Md. Lawmakers Weigh Shifting Retirement Taxes to Districts
Maryland lawmakers may convene for a special session sometime in the next few weeks to consider a proposal to shift the employer's share of Social Security taxes for school employees from the state to local communities.
Such an action would make Maryland one of a small number of states to consider changes in funding Social Security as a means of saving money and grappling with the issue of school-finance equity.
The issue is an important one because states that pay Social Security and other retirement costs spend more money in wealthy areas that can afford to pay their teachers more. Some analysts argue that that counters the broader goal of directing state education funding to poor areas.
Just two months ago, the Michigan Supreme Court cleared the way for lawmakers there to pass the costs of the federal retirement program on to local districts. (See Education Week, Oct. 14, 1992.)
In New Jersey, a law on the books requires school districts to begin paying the taxes as of next school year. The measure is expected to be amended by the legislature before it takes effect, however.
In Maryland, the issue surfaced as early as 1975. Since then, various study groups have explored the idea of shifting the burden to local government, according to V. Thomas Gray, the chief lobbyist for the Maryland State Teachers Association.
The proposal reappeared last month as state leaders struggled to respond to yet another projected budget deficit, this time of $150 million.
In a plan worked out with Gov. William Donald Schaefer and other state leaders, Speaker of the House R. Clayton Mitchell Jr. called for eliminating the state's Social Security contributions to school districts, community colleges, and libraries.
Under the plan, the state would reduce aid to counties in the current fiscal year and ban Social Security contributions permanently beginning in fiscal 1994.
"The Speaker has had growing concern over the years that the local governments have had the freedom of setting local educational personnel salaries without having to take into consideration the attendant amount of Social Security owed as a result of any pay raise,'' said a statement issued by Mr. Mitchell's office.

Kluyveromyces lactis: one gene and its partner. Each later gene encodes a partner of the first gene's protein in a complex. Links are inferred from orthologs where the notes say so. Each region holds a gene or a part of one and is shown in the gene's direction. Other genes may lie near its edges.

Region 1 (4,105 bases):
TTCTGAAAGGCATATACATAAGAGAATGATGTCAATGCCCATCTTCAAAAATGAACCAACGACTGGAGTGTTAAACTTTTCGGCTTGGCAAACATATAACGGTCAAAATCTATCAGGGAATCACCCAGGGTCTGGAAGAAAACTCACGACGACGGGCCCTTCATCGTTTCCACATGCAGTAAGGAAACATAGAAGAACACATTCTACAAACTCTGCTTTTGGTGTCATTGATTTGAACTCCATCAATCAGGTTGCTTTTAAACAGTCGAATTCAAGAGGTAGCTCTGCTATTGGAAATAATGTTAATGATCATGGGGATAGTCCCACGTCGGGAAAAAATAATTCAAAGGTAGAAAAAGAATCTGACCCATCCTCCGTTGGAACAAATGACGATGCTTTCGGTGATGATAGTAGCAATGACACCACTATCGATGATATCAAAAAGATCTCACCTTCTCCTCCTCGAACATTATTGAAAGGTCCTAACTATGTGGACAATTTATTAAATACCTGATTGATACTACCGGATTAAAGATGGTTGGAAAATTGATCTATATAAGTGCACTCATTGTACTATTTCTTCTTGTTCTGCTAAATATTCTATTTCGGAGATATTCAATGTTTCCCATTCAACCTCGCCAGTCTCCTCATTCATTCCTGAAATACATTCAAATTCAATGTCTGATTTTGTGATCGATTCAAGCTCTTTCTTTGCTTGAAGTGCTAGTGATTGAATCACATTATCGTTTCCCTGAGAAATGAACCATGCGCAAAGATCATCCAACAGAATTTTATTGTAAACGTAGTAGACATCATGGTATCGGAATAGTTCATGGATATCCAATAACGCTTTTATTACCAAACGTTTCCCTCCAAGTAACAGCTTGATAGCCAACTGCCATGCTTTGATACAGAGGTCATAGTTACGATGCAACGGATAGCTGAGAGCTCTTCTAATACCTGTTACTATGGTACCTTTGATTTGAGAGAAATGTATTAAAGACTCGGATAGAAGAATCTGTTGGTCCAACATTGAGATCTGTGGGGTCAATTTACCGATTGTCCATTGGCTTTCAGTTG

Initially, the Speaker had planned on calling the special session for this week. But as of late last week, no session had been scheduled, and observers said there was only a slim chance the leadership would be able to round up enough votes by then to pass the proposal.
Meanwhile, alternative plans for dealing with the new deficit are being floated.
A proposal backed by Neal Potter, the Montgomery County executive, calls for reducing state aid for school transportation, libraries, community colleges, and emergency services.
A Hobson's Choice
"Either [plan] is a Hobson's choice,'' Mr. Gray said. "They are equally distasteful. We think the plan being promoted by Montgomery is preferable.''
The wealthiest county in Maryland, Montgomery has the most to lose if the state no longer funds Social Security contributions.
If school districts offset the funding loss by laying off teachers, some 3,200 to 5,000 teachers would be cut, according to the M.S.T.A. Montgomery County's share would be from 487 to 798 teachers.
Supporters of the shift say it is fair to eliminate a form of aid that benefits wealthy areas the most.
"The goals of an overall state-aid program should be to reduce disparities among subdivisions,'' said Del. Timothy F. Maloney. "The effect of a wage-based formula tends to undermine that goal,'' he said.
But Del. Brian E. Frosh, who represents Montgomery County, called the equity argument a bogus issue. While Montgomery County pays more taxes than any other county, he said, it receives the least back per capita.
"If you just look at the Social Security aid, you would be under the impression it is unfair,'' Mr. Frosh argued. "But when you look at it in the context of all the other money the state doles out, it would throw things out of whack to take away Social Security.''
Looming on the Horizon
As the Maryland debate suggests, the issue has been controversial wherever it emerges.
In New Jersey, the threat to Social Security and the teacher-pension fund spurred the New Jersey Education Association to back Republican candidates in the 1991 legislative elections. (See Education Week, Oct. 23, 1991.)
Key legislators have since agreed informally to amend the law to insure the state pays retirement costs.
In Michigan, the supreme court ruled that the state was not required to cover Social Security costs. As a result, observers expect the topic to be addressed during next year's budget discussions.
"It looms on the horizon as one other way the state can save
money,'' said Justin King, the executive director of the Michigan
Association of School Boards.